In addition, the “Most Popular City” stat may tell you VERY LITTLE about the actual readership and user-base of the page.

For instance, I know a blogger who’s “Most Popular City” is in a country that represents only 3.6% of her total LIKES. The “Most Popular City” does NOT tell me that 75% of her LIKES are in another country altogether… My own personal blog (not my business one) would show Kelowna, BC, as my top city, while my #1 country is the USA. Kelowna happens to have 2 more visits than the next city, which is Idleyld Park, OR. The point here being that Kelowna is the most popular at this moment, but it doesn’t represent my overall visits, or likes, very well.

Assuming that the “Most Popular City” would be a good indication of overall LIKES is simply not good use of social media metrics.

Also, you need to think about BASIC internet usage……. For instance, Indians are online WAY more than anyone else except the US (there are just more of them!!).

socialbakers keeps updated stats on Facebook use by country, including info from the last week: http://www.socialbakers.com/facebook-statistics/?interval=last-week#chart-intervals and the top 5 Facebook using nations in the last 7 days are:
1. United States
2. India
3. Brazil
4. Indonesia
5. Mexico

And based on whoever around the world has picked up your info recently, the geographic area of interest can change considerably, week to week, month to month, etc… Someone with a broad worldwide reach may very well have interesting stats, such as the ones pointed out in the original blog post.

This week Coca Cola’s most popular city is Bogotá, Cundinamarca, Colombia. Do we doubt those are real users? Probably not.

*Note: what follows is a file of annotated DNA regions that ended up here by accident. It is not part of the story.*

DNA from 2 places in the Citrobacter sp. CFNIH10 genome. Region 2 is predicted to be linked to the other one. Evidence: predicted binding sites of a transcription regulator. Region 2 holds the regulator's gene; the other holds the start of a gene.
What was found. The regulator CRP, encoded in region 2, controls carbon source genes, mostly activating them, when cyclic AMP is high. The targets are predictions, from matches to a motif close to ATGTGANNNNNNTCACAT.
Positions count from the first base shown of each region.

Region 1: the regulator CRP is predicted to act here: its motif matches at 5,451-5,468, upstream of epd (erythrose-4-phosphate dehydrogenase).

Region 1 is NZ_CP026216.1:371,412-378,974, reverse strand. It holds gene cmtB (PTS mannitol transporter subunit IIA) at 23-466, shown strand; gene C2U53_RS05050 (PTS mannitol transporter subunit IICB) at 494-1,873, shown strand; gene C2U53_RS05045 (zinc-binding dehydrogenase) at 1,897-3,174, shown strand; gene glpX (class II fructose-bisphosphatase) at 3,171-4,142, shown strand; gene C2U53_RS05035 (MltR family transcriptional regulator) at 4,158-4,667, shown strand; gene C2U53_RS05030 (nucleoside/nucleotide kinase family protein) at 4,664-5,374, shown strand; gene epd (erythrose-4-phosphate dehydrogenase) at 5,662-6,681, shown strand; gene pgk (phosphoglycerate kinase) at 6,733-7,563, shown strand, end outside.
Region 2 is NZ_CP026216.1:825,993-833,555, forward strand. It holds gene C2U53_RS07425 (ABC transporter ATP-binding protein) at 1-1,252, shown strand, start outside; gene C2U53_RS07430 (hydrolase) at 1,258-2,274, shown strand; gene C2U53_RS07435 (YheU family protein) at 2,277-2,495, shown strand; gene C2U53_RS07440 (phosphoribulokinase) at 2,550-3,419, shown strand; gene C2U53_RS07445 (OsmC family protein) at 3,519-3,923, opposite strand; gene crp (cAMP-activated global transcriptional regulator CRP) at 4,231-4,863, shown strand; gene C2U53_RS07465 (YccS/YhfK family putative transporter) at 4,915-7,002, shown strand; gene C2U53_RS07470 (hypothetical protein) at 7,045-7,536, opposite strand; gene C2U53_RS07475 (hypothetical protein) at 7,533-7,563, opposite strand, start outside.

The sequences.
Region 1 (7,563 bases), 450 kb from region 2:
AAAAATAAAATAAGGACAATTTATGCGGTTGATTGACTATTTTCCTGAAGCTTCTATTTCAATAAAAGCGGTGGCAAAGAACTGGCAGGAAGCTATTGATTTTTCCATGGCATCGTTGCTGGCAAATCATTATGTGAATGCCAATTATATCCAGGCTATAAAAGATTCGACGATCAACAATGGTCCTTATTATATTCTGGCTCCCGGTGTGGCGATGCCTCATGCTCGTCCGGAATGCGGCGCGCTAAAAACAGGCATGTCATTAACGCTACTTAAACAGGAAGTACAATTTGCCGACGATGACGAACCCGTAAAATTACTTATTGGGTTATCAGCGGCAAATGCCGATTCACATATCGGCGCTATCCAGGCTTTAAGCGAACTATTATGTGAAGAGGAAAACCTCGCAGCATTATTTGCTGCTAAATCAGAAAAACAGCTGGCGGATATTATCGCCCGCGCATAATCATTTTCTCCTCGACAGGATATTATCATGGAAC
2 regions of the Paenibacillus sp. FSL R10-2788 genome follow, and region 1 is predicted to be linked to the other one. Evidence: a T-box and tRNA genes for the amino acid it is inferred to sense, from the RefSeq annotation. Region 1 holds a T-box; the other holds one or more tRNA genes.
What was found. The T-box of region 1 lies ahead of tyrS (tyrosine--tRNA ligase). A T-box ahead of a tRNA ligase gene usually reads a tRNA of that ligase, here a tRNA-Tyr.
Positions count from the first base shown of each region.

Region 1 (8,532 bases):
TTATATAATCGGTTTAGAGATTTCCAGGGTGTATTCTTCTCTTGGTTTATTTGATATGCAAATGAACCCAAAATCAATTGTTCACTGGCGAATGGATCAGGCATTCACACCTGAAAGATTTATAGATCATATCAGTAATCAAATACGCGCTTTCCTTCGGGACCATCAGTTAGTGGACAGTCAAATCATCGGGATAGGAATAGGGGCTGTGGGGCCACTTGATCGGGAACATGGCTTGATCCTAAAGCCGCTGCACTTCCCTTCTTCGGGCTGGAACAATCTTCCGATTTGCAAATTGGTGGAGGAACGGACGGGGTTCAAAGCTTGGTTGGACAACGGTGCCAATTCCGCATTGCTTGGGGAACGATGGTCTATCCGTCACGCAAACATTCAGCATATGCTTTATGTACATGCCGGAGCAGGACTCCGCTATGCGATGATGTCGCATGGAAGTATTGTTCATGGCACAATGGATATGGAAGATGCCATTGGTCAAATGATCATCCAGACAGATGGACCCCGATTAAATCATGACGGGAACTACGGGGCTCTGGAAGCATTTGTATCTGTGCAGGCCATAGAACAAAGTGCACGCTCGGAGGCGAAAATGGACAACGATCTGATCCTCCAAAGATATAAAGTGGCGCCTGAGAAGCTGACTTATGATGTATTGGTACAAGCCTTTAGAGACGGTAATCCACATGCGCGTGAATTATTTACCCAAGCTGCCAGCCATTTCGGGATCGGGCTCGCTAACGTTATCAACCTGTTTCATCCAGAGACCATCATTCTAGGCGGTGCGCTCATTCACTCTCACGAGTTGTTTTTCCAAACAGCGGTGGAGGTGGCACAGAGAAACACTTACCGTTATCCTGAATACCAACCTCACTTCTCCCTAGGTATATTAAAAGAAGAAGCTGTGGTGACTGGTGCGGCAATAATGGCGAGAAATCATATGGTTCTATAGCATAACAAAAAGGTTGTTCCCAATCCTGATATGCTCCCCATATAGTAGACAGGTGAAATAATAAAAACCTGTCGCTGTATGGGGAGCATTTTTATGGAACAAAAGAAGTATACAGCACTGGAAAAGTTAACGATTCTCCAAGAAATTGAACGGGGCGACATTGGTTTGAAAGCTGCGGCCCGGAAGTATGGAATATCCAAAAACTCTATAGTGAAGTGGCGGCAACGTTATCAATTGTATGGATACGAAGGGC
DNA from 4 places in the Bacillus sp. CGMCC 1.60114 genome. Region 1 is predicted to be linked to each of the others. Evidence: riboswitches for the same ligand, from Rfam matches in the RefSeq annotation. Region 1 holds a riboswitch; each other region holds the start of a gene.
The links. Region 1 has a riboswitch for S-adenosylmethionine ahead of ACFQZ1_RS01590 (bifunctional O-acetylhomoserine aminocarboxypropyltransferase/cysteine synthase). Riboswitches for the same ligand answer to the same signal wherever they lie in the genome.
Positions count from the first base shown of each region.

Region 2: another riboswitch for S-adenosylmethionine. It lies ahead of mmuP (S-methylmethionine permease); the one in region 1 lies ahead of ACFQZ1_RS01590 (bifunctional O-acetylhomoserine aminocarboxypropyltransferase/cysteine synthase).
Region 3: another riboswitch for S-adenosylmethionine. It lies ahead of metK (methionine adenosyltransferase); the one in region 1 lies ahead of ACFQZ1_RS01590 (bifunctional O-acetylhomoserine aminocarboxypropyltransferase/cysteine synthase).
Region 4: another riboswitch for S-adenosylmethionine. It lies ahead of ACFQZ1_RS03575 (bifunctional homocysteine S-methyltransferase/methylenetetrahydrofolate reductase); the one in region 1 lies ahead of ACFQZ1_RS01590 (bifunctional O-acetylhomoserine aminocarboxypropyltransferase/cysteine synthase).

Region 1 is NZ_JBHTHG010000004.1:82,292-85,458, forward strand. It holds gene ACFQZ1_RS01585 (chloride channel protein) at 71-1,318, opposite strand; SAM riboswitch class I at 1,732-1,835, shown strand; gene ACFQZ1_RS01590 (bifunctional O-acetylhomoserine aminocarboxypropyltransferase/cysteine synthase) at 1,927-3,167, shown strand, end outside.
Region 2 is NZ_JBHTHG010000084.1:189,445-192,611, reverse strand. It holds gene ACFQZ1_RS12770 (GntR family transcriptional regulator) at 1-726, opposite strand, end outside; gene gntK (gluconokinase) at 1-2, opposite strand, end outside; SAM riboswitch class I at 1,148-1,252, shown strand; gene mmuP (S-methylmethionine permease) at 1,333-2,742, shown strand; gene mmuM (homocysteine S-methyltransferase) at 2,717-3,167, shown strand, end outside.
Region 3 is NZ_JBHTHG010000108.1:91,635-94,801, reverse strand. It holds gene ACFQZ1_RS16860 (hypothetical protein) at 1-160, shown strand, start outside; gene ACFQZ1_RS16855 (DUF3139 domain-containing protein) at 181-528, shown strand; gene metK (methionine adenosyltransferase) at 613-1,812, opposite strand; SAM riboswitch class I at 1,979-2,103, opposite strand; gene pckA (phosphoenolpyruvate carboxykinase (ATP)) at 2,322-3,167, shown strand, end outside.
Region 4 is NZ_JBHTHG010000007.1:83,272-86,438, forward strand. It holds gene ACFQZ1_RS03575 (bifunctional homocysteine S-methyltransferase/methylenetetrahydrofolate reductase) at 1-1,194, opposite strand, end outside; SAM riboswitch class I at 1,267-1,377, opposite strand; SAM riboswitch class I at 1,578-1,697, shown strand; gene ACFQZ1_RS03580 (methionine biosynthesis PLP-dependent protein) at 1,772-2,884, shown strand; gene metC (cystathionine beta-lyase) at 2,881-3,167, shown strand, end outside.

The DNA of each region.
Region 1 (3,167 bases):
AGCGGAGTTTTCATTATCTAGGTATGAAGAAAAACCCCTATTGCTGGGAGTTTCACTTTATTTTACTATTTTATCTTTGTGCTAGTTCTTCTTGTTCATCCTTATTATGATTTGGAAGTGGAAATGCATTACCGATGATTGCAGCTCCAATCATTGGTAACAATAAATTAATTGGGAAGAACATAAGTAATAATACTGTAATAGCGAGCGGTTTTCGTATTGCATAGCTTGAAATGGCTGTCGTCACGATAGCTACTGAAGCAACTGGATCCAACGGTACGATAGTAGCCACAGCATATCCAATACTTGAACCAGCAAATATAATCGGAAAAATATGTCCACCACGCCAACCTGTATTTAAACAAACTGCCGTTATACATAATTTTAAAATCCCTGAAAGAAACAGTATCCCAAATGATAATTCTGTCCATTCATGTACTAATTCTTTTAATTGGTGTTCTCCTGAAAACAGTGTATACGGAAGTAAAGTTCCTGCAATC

So, I have to ask beingalison, the original blogger, a few questions to clarify things:

Do you know the bloggers who you are making these accusations about personally?

Are there other things going on surrounding their blogs and/or Facebook pages that would cause them to be suspect in this way?

Have you even spoken to them personally?

Have you asked to see their statistics specifically from whatever demographic or geographic location you are most interested in?

Have you considered whether these bloggers represent themselves as specifically being from one country over and above another, or do they service a worldwide audience, regardless of their own geographic location?

Have you seen a representative sample of information from the Facebook Pages of OTHER bloggers with the same kind of focus and overall audience from their Facebook pages to support the claim of false likes on these ones?

How would you go about quantifying that classification (bloggers with the same kind of focus and overall audience), to ensure that you were grouping an appropriate set of bloggers to compare?